The Green Party has laid out its plan to tackle rising energy costs, calling for the nationalisation the UK’s top five energy firms in order to “avoid a catastrophe this winter”.
This would see the UK’s biggest five suppliers – British Gas, E.ON, EDF, Scottish Power and OVO – brought into permanent public ownership
It follows Labour’s £29 million energy plan released earlier this week, which took a different approach to the energy crisis, suggesting the price cap is frozen amongst other tactic.
The Green Party has suggested nationalising these companies could reduce the cost to the average household energy bills by more than £2,000. The latest Cornwall Insight forecasting suggests the Default Tariff Price Cap could hit £3,582 for Q4 2022 and £4,266 for Q1 2023.
Additionally, the political party would look to restore the energy price cap to the level it was at in October 2021 it said. It has calculated this will cost £37 billion.
It states that “closing the loopholes in Sunak’s windfall tax and the higher VAT revenues resulting from higher prices across the rest of the economy could go a long way towards funding this vital policy”.
The windfall tax on oil and gas majors announced in May by then Chancellor Rishi Sunak includes a 80% investment allowance, which the Green Party amongst others have criticised.
“Fixing the price of energy will put huge stress on energy supply companies, which is why we propose bringing the largest into public ownership and offering subsidies to smaller suppliers, especially the renewable energy specialists who have done so much to innovate in recent years,” said Carla Denyer, co-leader of the Green Party.
“By bringing the big five energy retail companies into public ownership, setting the price of energy at an affordable rate and absorbing the global price rises, the government could make sure everybody can afford to get through this cost-of-living crisis.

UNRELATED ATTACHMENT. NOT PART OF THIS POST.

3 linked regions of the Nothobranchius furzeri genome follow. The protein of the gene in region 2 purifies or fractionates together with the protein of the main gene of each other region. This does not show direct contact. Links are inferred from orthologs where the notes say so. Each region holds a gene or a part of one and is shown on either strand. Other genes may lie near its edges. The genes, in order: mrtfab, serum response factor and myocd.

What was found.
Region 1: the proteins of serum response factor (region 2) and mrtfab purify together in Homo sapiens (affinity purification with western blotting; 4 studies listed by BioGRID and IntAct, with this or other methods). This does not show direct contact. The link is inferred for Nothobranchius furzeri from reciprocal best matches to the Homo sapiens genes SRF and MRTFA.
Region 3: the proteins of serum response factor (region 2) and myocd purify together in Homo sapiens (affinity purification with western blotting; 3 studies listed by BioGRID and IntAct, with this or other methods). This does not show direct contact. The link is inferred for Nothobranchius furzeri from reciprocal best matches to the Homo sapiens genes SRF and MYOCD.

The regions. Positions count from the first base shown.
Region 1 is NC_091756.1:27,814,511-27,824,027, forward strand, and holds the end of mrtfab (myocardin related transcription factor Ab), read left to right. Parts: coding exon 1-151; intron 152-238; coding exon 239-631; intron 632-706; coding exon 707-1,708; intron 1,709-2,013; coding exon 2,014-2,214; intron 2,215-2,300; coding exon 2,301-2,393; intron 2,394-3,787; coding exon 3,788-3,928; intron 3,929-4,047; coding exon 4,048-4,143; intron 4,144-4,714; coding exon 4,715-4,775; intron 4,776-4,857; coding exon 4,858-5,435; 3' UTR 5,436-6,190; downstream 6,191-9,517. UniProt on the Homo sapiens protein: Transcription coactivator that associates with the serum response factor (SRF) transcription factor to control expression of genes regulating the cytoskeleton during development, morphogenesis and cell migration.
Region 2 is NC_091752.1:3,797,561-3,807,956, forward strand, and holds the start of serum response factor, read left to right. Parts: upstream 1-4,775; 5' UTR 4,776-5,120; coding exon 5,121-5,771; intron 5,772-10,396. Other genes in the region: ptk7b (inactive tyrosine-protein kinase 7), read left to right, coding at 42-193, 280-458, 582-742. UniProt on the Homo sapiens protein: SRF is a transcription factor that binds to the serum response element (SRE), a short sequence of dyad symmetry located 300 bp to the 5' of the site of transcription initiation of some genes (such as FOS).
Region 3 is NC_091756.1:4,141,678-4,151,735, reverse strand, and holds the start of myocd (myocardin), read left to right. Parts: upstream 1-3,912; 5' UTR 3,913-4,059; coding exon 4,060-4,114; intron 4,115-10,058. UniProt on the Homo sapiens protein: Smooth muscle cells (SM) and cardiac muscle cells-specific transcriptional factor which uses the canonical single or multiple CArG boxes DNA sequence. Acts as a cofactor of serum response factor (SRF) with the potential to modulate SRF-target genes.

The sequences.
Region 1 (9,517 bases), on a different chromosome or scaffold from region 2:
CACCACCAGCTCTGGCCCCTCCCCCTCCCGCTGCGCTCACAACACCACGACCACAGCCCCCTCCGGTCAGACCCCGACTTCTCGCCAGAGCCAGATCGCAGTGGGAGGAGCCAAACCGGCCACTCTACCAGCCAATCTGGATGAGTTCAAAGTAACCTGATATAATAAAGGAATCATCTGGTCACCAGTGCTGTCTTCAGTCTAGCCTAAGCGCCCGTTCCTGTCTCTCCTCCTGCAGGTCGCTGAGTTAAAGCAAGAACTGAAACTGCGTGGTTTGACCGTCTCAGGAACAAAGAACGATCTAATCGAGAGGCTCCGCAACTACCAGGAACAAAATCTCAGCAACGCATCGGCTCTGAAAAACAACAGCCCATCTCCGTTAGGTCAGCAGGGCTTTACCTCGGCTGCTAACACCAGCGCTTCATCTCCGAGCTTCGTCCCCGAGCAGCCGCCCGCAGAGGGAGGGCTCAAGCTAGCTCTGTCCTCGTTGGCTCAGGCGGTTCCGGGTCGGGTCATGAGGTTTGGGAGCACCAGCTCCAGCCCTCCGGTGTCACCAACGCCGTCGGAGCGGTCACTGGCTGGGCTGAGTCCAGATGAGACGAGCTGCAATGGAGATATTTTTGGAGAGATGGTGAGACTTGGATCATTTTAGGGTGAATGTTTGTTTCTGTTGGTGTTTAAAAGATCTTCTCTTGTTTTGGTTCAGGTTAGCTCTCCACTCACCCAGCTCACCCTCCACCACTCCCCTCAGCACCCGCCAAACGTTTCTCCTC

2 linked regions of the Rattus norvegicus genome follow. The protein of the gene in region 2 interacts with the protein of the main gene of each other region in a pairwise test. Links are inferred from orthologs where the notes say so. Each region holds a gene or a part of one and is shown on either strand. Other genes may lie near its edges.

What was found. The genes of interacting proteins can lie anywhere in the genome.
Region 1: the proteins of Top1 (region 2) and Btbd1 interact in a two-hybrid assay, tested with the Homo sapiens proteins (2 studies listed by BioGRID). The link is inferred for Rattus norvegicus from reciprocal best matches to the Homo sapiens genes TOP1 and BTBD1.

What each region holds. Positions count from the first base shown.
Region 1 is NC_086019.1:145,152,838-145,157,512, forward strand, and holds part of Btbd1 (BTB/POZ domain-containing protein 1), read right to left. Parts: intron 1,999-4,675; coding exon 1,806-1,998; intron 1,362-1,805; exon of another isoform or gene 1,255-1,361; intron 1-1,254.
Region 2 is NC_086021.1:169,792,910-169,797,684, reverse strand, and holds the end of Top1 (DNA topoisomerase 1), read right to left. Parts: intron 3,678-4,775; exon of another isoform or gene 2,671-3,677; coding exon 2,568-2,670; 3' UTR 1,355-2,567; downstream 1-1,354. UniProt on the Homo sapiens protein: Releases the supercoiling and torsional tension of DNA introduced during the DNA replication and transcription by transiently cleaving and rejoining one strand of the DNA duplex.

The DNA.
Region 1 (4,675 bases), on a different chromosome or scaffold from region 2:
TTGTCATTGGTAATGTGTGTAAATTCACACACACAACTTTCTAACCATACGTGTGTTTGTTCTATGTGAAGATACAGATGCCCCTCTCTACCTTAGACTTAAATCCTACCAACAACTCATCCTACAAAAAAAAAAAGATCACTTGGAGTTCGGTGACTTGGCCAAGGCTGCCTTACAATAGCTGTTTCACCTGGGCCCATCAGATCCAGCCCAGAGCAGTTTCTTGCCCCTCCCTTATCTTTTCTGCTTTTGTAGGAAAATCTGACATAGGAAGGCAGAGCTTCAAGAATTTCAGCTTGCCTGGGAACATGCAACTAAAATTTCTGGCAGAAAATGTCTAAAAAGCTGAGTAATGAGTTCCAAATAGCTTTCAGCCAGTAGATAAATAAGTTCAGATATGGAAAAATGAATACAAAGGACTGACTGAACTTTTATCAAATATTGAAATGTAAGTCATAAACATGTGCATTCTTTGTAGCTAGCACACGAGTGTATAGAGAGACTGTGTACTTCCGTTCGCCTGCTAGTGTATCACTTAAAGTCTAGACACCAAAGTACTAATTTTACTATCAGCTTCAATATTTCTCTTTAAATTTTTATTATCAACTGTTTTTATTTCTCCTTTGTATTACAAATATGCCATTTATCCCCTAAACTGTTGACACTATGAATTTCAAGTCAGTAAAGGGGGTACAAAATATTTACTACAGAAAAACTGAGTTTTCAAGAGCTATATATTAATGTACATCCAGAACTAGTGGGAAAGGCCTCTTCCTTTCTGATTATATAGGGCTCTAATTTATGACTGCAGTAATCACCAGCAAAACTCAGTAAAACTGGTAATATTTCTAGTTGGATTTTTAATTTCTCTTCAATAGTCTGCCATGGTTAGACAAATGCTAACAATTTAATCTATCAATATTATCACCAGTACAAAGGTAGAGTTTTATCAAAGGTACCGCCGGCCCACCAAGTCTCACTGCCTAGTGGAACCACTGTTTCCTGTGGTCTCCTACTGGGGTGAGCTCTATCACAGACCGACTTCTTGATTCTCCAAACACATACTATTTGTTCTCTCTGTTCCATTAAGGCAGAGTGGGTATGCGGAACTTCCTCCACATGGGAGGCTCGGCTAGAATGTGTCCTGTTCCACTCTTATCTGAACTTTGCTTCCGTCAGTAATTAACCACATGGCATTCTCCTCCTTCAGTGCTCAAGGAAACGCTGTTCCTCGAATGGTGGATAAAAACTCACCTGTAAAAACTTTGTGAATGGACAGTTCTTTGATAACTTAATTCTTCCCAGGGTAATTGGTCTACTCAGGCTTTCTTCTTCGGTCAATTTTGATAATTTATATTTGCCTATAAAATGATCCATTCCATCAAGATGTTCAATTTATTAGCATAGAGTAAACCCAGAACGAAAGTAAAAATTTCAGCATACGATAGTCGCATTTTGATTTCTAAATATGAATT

“At the same time, it will mean this public service will be able to be run in the public interest, instead of in the interest of profit making.”
The Green Party’s plans have been developed using a scheme introduced by TUC who stated that approximately £2.85 billion would be required to nationalise the big five supply firms, slightly more than what the government spent in the £2.2 billion bailout of Bulb.
Nationalisation of the UK’s biggest five energy companies has been met with varying opinions. Some believe nationalising these firms could mitigate the concerns around the rising energy costs whereas others believe it could beset important factors such as decarbonisation.
Nationalisation of the transmission and distribution grids, as well as the Big Six suppliers, formed a central part of Labour’s energy pledges in its 2019 manifesto. This included creating a new UK National Energy Agency that will own and maintain the national grid.
In the manifesto, the party fires at the privatisation of the grid, saying it has been a “disaster for both our planet and our wallets”.
The party pledged that “in public hands, energy and water will be treated as rights rather than commodities, with any surplus reinvested or used to reduce bills”.
Existing distribution network operators would have been replaced with 14 new Regional Energy Agencies, whilst the supply arms of the Big Six energy companies would be brought into public ownership.
Despite this never materialising, rising cost-of-living exasperated by the energy crisis has brought this topic back to the forefront of the political debate, in particular the Conservative leadership contest.